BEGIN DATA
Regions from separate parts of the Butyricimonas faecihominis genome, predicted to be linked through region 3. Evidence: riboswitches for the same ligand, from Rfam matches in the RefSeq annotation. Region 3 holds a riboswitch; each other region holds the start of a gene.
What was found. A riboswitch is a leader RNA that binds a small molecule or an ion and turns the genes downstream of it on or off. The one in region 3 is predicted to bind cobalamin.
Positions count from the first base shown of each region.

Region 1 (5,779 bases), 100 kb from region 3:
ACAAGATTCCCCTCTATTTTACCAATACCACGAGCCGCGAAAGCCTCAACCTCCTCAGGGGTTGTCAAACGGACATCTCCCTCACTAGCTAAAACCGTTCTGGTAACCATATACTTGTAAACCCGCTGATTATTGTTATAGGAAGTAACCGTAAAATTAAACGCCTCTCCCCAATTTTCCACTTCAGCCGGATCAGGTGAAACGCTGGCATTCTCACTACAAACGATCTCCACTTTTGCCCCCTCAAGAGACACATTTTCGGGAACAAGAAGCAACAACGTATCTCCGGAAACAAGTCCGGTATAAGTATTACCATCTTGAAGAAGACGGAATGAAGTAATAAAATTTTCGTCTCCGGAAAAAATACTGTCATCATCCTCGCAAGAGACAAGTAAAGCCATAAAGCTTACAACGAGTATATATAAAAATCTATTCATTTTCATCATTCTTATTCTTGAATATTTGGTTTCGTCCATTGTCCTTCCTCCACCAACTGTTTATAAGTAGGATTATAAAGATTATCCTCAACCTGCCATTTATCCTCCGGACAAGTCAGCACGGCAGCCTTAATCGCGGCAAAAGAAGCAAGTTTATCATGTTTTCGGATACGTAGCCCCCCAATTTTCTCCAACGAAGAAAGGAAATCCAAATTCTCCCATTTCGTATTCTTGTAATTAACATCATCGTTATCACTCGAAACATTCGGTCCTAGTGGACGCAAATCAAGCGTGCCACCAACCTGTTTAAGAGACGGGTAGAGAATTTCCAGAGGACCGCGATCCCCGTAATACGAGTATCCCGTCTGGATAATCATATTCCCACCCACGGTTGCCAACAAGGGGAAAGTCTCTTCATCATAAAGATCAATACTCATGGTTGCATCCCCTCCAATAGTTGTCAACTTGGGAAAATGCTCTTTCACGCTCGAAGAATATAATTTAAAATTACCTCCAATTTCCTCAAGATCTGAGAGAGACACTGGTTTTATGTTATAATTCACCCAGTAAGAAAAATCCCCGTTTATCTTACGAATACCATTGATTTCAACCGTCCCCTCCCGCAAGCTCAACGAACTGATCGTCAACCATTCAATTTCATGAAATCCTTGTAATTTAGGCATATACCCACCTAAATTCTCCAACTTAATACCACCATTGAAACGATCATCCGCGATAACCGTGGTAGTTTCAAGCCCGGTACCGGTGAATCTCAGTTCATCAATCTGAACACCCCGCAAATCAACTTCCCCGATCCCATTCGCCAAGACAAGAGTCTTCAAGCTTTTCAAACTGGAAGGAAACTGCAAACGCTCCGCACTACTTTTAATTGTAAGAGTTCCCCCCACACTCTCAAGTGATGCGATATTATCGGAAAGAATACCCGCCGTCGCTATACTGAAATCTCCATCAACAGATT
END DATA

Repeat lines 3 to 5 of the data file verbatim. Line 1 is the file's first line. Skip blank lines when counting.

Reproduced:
Positions count from the first base shown of each region.

Region 1 (5,779 bases), 100 kb from region 3:
ACAAGATTCCCCTCTATTTTACCAATACCACGAGCCGCGAAAGCCTCAACCTCCTCAGGGGTTGTCAAACGGACATCTCCCTCACTAGCTAAAACCGTTCTGGTAACCATATACTTGTAAACCCGCTGATTATTGTTATAGGAAGTAACCGTAAAATTAAACGCCTCTCCCCAATTTTCCACTTCAGCCGGATCAGGTGAAACGCTGGCATTCTCACTACAAACGATCTCCACTTTTGCCCCCTCAAGAGACACATTTTCGGGAACAAGAAGCAACAACGTATCTCCGGAAACAAGTCCGGTATAAGTATTACCATCTTGAAGAAGACGGAATGAAGTAATAAAATTTTCGTCTCCGGAAAAAATACTGTCATCATCCTCGCAAGAGACAAGTAAAGCCATAAAGCTTACAACGAGTATATATAAAAATCTATTCATTTTCATCATTCTTATTCTTGAATATTTGGTTTCGTCCATTGTCCTTCCTCCACCAACTGTTTATAAGTAGGATTATAAAGATTATCCTCAACCTGCCATTTATCCTCCGGACAAGTCAGCACGGCAGCCTTAATCGCGGCAAAAGAAGCAAGTTTATCATGTTTTCGGATACGTAGCCCCCCAATTTTCTCCAACGAAGAAAGGAAATCCAAATTCTCCCATTTCGTATTCTTGTAATTAACATCATCGTTATCACTCGAAACATTCGGTCCTAGTGGACGCAAATCAAGCGTGCCACCAACCTGTTTAAGAGACGGGTAGAGAATTTCCAGAGGACCGCGATCCCCGTAATACGAGTATCCCGTCTGGATAATCATATTCCCACCCACGGTTGCCAACAAGGGGAAAGTCTCTTCATCATAAAGATCAATACTCATGGTTGCATCCCCTCCAATAGTTGTCAACTTGGGAAAATGCTCTTTCACGCTCGAAGAATATAATTTAAAATTACCTCCAATTTCCTCAAGATCTGAGAGAGACACTGGTTTTATGTTATAATTCACCCAGTAAGAAAAATCCCCGTTTATCTTACGAATACCATTGATTTCAACCGTCCCCTCCCGCAAGCTCAACGAACTGATCGTCAACCATTCAATTTCATGAAATCCTTGTAATTTAGGCATATACCCACCTAAATTCTCCAACTTAATACCACCATTGAAACGATCATCCGCGATAACCGTGGTAGTTTCAAGCCCGGTACCGGTGAATCTCAGTTCATCAATCTGAACACCCCGCAAATCAACTTCCCCGATCCCATTCGCCAAGACAAGAGTCTTCAAGCTTTTCAAACTGGAAGGAAACTGCAAACGCTCCGCACTACTTTTAATTGTAAGAGTTCCCCCCACACTCTCAAGTGATGCGATATTATCGGAAAGAATACCCGCCGTCGCTATACTGAAATCTCCATCAACAGATT